Oh, yes, if you want to learn more about logic, I've listed several sites in the links section here at PF: http://www.physicsforums.com/local_l...links&catid=45
I don't know of a single book that really delivers everything, but the very best introduction to logic I've found is Wilfrid Hodges' Logic
. It's short, and he's seriously laugh-out-loud funny. He also combines informal conversation with formality and precision like a pro (something very hard to find).
Another solid introduction is Copi & Cohen's Introduction to Logic
. Your library should have at least one edition of this book (I think it's in its 12 edition- a real "classic"). You can just skip over whatever doesn't interest you.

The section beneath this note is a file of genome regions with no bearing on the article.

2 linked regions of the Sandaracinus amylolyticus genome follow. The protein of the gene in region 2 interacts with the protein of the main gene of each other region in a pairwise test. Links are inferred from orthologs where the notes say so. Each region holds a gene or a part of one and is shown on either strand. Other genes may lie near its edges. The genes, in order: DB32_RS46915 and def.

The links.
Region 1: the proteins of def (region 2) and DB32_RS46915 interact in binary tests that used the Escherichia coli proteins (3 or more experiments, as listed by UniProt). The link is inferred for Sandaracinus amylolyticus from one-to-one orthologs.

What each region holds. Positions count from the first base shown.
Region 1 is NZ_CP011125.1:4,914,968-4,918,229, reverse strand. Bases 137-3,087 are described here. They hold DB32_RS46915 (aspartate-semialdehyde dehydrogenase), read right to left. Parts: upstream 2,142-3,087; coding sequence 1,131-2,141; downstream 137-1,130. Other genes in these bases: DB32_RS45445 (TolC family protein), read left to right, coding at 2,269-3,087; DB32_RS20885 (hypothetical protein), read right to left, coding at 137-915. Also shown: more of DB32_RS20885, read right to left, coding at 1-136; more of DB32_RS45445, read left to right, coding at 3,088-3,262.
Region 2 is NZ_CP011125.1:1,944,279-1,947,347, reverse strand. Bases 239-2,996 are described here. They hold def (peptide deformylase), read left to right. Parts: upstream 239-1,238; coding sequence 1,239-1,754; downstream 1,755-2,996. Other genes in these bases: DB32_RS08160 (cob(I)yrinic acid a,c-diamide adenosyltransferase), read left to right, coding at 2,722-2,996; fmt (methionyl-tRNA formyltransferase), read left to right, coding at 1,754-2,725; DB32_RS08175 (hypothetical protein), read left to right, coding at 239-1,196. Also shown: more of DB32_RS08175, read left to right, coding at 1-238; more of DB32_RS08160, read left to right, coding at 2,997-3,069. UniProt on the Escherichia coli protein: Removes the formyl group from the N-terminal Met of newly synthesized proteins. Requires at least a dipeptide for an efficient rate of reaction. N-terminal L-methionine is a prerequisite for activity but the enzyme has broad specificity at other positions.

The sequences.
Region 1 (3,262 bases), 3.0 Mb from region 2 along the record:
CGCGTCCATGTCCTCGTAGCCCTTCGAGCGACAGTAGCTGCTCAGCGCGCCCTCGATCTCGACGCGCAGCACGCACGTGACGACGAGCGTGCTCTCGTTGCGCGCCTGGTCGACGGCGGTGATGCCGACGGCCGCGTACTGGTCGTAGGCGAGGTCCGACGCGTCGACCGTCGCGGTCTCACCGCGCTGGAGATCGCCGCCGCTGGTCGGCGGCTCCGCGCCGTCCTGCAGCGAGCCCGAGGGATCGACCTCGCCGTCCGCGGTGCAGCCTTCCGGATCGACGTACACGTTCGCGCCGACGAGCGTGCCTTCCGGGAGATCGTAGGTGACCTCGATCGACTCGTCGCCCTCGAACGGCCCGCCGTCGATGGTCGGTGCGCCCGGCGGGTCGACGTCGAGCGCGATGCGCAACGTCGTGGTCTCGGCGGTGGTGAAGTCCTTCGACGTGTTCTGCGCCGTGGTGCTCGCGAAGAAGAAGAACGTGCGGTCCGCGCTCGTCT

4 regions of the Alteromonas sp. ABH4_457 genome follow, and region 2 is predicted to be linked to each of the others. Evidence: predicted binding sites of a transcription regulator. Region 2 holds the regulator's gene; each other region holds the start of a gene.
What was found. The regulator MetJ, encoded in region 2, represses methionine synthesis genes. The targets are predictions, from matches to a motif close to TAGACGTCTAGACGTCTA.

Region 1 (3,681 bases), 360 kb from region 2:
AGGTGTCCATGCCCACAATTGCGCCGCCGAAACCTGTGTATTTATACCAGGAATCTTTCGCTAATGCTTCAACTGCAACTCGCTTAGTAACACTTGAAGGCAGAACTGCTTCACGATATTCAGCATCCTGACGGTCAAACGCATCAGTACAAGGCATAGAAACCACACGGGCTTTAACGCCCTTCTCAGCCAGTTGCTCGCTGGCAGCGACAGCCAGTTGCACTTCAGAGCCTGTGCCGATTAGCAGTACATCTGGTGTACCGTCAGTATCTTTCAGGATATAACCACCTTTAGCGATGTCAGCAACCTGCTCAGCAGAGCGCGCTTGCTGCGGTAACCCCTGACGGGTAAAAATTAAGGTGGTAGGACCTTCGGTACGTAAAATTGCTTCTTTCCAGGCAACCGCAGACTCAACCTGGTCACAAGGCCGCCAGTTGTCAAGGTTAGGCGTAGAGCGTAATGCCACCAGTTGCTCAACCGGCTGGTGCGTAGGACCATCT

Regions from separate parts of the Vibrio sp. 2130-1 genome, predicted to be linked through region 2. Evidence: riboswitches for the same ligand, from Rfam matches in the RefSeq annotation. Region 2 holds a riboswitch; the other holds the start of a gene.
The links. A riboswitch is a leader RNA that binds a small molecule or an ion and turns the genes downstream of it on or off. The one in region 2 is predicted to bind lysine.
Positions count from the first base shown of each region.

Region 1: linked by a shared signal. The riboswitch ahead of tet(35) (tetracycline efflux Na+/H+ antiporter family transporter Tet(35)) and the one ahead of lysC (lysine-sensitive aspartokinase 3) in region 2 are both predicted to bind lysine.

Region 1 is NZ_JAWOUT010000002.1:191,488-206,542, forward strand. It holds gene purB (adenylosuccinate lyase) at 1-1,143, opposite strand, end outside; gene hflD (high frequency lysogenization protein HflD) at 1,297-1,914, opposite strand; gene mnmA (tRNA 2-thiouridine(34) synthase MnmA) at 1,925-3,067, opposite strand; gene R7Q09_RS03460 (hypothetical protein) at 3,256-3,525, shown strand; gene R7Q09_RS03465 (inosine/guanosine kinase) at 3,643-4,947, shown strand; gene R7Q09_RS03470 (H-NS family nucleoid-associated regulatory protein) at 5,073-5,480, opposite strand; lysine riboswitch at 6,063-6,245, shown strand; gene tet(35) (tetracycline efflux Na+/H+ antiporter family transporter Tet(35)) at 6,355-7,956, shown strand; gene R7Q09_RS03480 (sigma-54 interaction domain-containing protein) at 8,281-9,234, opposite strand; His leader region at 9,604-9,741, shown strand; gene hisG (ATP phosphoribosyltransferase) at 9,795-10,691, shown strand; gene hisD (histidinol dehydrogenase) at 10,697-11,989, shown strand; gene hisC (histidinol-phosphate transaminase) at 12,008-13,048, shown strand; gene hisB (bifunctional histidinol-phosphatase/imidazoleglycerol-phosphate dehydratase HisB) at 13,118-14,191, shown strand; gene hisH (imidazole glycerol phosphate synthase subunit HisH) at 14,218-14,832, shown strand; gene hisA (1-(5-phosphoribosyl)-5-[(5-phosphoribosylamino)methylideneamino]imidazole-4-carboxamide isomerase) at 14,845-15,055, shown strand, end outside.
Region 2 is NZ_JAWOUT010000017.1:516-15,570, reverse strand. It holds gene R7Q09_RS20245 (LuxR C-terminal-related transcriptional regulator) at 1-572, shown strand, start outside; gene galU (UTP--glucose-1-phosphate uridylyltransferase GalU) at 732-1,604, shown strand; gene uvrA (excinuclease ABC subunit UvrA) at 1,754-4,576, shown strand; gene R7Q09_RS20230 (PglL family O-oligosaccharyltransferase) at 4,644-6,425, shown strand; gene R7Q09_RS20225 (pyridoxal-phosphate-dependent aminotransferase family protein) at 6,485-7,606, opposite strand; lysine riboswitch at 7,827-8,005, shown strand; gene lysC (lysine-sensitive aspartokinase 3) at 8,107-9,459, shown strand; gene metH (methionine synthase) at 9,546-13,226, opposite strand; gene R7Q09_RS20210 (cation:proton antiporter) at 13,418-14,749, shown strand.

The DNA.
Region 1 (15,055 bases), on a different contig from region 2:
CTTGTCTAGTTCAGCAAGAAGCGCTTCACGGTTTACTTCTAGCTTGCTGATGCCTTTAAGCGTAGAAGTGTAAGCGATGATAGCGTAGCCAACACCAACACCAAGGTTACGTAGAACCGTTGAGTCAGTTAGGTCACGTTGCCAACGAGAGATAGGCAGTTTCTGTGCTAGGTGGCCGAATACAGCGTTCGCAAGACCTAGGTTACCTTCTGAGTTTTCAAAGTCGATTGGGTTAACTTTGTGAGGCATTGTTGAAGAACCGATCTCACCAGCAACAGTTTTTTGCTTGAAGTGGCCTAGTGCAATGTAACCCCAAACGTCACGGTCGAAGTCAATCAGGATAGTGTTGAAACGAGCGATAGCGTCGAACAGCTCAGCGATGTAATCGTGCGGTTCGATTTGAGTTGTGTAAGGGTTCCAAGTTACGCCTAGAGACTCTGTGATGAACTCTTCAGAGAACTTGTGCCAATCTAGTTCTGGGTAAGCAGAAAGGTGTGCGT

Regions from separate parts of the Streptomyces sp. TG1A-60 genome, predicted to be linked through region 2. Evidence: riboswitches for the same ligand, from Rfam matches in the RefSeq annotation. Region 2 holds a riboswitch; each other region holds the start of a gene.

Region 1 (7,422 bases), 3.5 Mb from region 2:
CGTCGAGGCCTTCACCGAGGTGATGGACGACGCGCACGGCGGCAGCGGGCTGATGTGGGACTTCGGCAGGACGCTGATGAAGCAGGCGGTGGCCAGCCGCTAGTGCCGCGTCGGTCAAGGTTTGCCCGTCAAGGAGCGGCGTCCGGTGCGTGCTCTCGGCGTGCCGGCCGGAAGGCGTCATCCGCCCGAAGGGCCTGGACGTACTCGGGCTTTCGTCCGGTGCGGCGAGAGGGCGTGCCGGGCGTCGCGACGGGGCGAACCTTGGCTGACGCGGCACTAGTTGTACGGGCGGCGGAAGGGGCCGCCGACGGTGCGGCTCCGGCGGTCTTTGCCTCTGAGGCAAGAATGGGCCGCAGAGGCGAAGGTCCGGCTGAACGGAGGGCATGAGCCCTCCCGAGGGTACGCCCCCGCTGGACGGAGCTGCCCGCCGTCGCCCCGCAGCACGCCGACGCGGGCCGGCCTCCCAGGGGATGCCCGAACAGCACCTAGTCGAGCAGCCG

For mathematical logic, Mendelson's and Shoenfield's both titled Introduction to Mathematical Logic
and Enderton's A Mathematical Introduction to Logic
are supposed to be good. I didn't really like the first two and haven't read the last (though it does look good). I use Machover's Set theory, logic and their limitations
. It's nice, but unless you have a professor, you will probably need a more verbose supplement. There are also many resources on the internet.
It doesn't sound like you really want to study mathematical logic much. An introduction to logic, a little symbolic logic, and a bit of mathematical logic should do the trick. You can accomplish that over the summer (you have two months left?) with Hodges, parts of Copi & Cohen, and those online resources.